Below is a guest post from Ceyda Erten, a former student of mine who just graduated with honors from Georgetown University’s School of Foreign Service. She has been actively posting on social media about the protests for the past week.
On May 27th, one day before the Gezi Park protests began in Istanbul, Jeffrey Sachs wrote an article called “Why Turkey is Thriving” in Project Syndicate. Speaking of Turkey’s remarkable economic achievements, Sachs applauds the government for smart economics and smart diplomacy. He then concludes by suggesting that “other countries” learn from Turkey’s example.
The Turkish stock market collapsed by 10.5 per cent on Monday, June 3rd, bouncing back 4.4 per cent on Tuesday. One of the major news channels, NTV, did not report the first six days of the protests. Turks then closed their bank accounts and withdrew their money from Garanti Bank, owned by the same holding that owns NTV, causing the bank to lose 13% of its share price on Monday. NTV issued an apology to its employees following demonstrations outside its headquarters.
A petition asking CNN International to withdraw its name rights from CNN Turkey, because the latter broadcasted a series of documentaries on penguins during clashes between the police and the people, already has over 68,000 supporters. I, with several friends from the European Youth Parliament Turkey, drafted a petition to the High Representative of the European Union Catherine Ashton, which gathered around 2,000 signatures from the youth around Europe in less than 36 hours and will soon be reviewed by the High Representative.
Next time while reading a glamorous analysis about Turkey, please remember the Gezi Park protests, which already resulted in seven days of police terror. Young people peacefully protesting the destruction of a very central public park to build the 96th shopping mall in beautiful Istanbul were stripped off of their basic right to peaceful dissent. After the police excessively sprayed tear gas on unarmed young people for the fifth day in a row, the youth is still together at Taksim Square—and in over 20 cities across the country. The area is filled with people who stay behind values such as freedom of expression, access to fundamental human rights, freedom from violence, protecting the environment.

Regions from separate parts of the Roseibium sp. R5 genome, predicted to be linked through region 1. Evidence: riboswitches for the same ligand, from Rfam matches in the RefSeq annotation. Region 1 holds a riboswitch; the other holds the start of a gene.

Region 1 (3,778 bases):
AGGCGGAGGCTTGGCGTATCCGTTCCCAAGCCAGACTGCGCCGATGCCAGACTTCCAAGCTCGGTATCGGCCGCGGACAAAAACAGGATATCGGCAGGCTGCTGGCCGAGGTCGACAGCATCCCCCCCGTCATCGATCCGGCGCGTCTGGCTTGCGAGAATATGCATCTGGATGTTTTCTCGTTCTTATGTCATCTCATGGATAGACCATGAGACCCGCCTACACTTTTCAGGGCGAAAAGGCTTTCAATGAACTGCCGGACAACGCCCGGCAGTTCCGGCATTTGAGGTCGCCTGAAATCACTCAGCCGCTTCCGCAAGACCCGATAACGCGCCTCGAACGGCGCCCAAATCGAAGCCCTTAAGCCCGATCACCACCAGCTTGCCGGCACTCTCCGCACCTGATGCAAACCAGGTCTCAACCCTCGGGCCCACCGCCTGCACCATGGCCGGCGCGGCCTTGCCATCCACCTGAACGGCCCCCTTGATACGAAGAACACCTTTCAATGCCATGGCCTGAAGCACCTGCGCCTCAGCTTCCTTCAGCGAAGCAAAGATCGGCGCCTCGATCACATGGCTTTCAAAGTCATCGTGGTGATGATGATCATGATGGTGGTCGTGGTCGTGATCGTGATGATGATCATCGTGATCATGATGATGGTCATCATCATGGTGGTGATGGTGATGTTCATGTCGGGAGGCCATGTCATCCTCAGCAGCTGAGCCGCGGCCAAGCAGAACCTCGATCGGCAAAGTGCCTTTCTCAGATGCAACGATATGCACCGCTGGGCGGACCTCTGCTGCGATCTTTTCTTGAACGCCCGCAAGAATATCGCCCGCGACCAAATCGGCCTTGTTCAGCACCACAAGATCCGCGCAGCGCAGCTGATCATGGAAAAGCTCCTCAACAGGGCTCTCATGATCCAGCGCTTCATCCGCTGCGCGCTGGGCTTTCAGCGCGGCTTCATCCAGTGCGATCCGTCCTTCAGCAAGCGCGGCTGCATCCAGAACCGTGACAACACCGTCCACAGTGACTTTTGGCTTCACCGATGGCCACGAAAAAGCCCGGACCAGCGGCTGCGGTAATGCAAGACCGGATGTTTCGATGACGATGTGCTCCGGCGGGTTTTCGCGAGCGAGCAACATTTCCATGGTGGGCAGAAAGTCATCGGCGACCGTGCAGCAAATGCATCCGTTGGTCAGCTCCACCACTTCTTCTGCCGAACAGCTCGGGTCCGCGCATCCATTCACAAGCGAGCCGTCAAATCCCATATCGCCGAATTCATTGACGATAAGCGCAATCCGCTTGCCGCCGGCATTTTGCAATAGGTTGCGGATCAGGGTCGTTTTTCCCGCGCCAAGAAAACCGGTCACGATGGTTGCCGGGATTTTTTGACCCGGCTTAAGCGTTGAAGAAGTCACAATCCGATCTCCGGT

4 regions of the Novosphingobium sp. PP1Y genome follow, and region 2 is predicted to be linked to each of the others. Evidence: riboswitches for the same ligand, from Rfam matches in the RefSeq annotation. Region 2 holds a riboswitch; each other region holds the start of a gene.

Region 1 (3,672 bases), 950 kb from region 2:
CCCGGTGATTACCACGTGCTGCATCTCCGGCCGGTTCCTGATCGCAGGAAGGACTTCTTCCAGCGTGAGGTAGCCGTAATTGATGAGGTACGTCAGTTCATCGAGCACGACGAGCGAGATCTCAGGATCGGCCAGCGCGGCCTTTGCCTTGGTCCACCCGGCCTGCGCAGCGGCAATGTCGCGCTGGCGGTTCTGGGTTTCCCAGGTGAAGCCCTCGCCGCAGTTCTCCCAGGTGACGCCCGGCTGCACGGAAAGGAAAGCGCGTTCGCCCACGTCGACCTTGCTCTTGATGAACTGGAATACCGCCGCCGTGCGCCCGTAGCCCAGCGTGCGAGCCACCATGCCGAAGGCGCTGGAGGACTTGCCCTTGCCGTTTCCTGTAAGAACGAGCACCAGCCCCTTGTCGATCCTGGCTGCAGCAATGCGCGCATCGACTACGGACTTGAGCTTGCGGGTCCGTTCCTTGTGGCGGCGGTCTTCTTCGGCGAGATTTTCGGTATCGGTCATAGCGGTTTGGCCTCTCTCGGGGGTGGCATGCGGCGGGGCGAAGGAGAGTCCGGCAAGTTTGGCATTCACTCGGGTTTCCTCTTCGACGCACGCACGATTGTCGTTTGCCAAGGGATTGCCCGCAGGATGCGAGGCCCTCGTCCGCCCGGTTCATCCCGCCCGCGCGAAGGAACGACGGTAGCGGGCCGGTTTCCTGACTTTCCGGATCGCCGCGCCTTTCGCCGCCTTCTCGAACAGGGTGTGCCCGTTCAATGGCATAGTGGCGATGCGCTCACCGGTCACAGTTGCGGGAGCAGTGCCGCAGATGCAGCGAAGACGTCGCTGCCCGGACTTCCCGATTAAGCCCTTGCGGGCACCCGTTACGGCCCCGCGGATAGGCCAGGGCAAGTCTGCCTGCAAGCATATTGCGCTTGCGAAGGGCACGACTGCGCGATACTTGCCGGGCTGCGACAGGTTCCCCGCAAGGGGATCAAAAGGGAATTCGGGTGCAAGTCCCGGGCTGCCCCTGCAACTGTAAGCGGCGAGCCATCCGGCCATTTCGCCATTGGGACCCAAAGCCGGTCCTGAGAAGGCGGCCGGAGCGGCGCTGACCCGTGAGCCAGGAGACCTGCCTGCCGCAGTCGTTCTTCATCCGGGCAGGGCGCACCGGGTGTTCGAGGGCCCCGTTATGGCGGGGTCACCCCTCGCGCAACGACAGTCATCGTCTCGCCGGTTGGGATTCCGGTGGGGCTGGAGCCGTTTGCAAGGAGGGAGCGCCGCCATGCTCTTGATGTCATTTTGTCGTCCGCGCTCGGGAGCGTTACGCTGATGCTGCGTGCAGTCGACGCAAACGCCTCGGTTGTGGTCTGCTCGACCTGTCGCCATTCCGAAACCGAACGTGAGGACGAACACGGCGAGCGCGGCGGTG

Targets of police attacks vary from a mosque treating the injured to private homes, to an ATM machine. One of the recent targets was a Bahcesehir University building, where volunteer medics and wounded protesters were subject to tear gas bombs.
Prime Minister Erdogan left the country on a business diplomacy trip to Morocco, Algeria and Tunisia. He blamed “drunks, extremists, Twitter” for the riots before he departed. Erdogan argued the protesters are “arm-in-arm with terrorism and even suggested foreign meddling”, and this could not be farther from the truth. For instance, protesters have been physically cleaning the mess created by empty canisters every day.
Humorous moments do exist, too. One demonstrator in Ankara showed up to the protest in a Darth Vader costume, while support from international celebrities include notes from Roger Waters. Despite efforts of trying to cope with the tragedies since last Thursday, the police continues.
As Jeffrey Sachs did, while evaluating the international status of a country, we might tend to stick to economic development alone and miss accurately weighing in social realities on the ground. We might then be shocked in the face of people’s reactions. However, the debate on freedoms in Turkey is not new. A Foreign Policy article by Steven A. Cook and Michael Koplow highlight some reasons that, in light of these protests, should have been brought into the equation when determining whether and how “Turkey is thriving.”
It is now up to the world to vocally stand behind fundamental human rights and join the call to the government of Turkey to recognize police violence, publicly apologize to the people and listen to their concerns.
Here are some websites created by independent citizens where you can find up-to-date information with photo/video evidence:
– Comprehesive list of articles in the media with links http://occupyturkey2013.tumblr.com/
– A blog where citizens send evidence of police violence http://delilimvar.tumblr.com/
– Photos from Gezi protests http://occupygezipics.tumblr.com/
– Citizen journalism on Twitter https://twitter.com/140journos
– Turkey Not Alone photo collection project http://turkeynotalone.tumblr.com/